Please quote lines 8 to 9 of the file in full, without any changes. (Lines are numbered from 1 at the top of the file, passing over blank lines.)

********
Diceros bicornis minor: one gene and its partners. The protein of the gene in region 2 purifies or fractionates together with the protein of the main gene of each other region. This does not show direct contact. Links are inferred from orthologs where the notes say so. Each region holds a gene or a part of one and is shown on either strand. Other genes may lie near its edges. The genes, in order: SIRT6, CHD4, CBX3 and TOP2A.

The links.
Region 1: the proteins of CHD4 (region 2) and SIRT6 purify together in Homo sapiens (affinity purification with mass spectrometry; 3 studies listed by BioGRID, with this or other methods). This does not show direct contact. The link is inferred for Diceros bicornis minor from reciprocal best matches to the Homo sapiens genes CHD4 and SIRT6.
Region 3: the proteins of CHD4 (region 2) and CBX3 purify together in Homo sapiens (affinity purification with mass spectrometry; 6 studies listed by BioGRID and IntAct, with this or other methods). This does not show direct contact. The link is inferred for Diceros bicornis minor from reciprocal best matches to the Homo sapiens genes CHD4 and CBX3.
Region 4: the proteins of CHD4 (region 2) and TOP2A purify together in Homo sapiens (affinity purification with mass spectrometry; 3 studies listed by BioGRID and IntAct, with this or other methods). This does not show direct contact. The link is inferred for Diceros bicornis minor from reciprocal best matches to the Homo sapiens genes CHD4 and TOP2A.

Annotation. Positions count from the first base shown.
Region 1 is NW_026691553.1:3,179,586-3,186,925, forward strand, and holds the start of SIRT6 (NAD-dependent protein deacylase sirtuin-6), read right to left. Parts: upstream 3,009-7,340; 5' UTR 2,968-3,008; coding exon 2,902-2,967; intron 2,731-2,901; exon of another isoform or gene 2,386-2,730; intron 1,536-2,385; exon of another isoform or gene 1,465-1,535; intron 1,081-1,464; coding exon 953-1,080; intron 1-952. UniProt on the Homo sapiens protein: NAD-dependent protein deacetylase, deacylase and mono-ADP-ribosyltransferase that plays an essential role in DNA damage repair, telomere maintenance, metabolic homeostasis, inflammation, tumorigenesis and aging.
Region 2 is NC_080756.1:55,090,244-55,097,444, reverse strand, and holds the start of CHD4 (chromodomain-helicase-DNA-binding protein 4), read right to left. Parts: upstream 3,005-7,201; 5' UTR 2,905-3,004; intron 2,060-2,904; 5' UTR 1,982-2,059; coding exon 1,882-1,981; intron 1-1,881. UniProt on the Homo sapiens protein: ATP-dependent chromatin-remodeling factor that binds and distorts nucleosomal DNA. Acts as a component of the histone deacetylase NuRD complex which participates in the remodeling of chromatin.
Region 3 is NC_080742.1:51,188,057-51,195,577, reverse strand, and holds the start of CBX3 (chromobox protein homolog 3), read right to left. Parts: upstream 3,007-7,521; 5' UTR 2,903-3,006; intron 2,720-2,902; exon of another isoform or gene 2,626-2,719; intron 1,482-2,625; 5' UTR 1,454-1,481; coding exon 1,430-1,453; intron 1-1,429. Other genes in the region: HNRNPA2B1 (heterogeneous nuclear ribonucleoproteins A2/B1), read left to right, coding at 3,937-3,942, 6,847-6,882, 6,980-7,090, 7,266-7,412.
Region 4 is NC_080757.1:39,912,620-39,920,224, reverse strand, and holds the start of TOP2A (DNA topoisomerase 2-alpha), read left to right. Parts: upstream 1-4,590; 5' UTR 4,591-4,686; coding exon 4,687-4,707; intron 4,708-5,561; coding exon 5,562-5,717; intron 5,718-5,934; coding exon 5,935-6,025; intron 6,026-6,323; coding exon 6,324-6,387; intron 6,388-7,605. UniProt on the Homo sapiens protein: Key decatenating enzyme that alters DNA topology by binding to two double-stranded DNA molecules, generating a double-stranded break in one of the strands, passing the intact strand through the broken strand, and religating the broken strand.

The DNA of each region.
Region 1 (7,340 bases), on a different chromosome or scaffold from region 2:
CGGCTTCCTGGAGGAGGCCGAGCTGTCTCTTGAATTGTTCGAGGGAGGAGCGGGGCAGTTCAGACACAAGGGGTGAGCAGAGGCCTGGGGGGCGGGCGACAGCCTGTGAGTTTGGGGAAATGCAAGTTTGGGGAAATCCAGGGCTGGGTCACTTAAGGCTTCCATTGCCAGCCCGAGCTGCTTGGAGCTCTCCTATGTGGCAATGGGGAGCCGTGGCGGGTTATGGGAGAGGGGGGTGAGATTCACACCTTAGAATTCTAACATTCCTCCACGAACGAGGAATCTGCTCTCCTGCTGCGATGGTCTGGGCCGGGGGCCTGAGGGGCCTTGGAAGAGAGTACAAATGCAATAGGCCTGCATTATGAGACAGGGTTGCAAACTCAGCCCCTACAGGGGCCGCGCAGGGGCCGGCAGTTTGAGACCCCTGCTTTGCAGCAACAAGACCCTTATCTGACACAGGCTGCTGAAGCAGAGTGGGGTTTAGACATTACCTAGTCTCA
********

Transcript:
Region 2 is NC_080756.1:55,090,244-55,097,444, reverse strand, and holds the start of CHD4 (chromodomain-helicase-DNA-binding protein 4), read right to left. Parts: upstream 3,005-7,201; 5' UTR 2,905-3,004; intron 2,060-2,904; 5' UTR 1,982-2,059; coding exon 1,882-1,981; intron 1-1,881. UniProt on the Homo sapiens protein: ATP-dependent chromatin-remodeling factor that binds and distorts nucleosomal DNA. Acts as a component of the histone deacetylase NuRD complex which participates in the remodeling of chromatin.
Region 3 is NC_080742.1:51,188,057-51,195,577, reverse strand, and holds the start of CBX3 (chromobox protein homolog 3), read right to left. Parts: upstream 3,007-7,521; 5' UTR 2,903-3,006; intron 2,720-2,902; exon of another isoform or gene 2,626-2,719; intron 1,482-2,625; 5' UTR 1,454-1,481; coding exon 1,430-1,453; intron 1-1,429. Other genes in the region: HNRNPA2B1 (heterogeneous nuclear ribonucleoproteins A2/B1), read left to right, coding at 3,937-3,942, 6,847-6,882, 6,980-7,090, 7,266-7,412.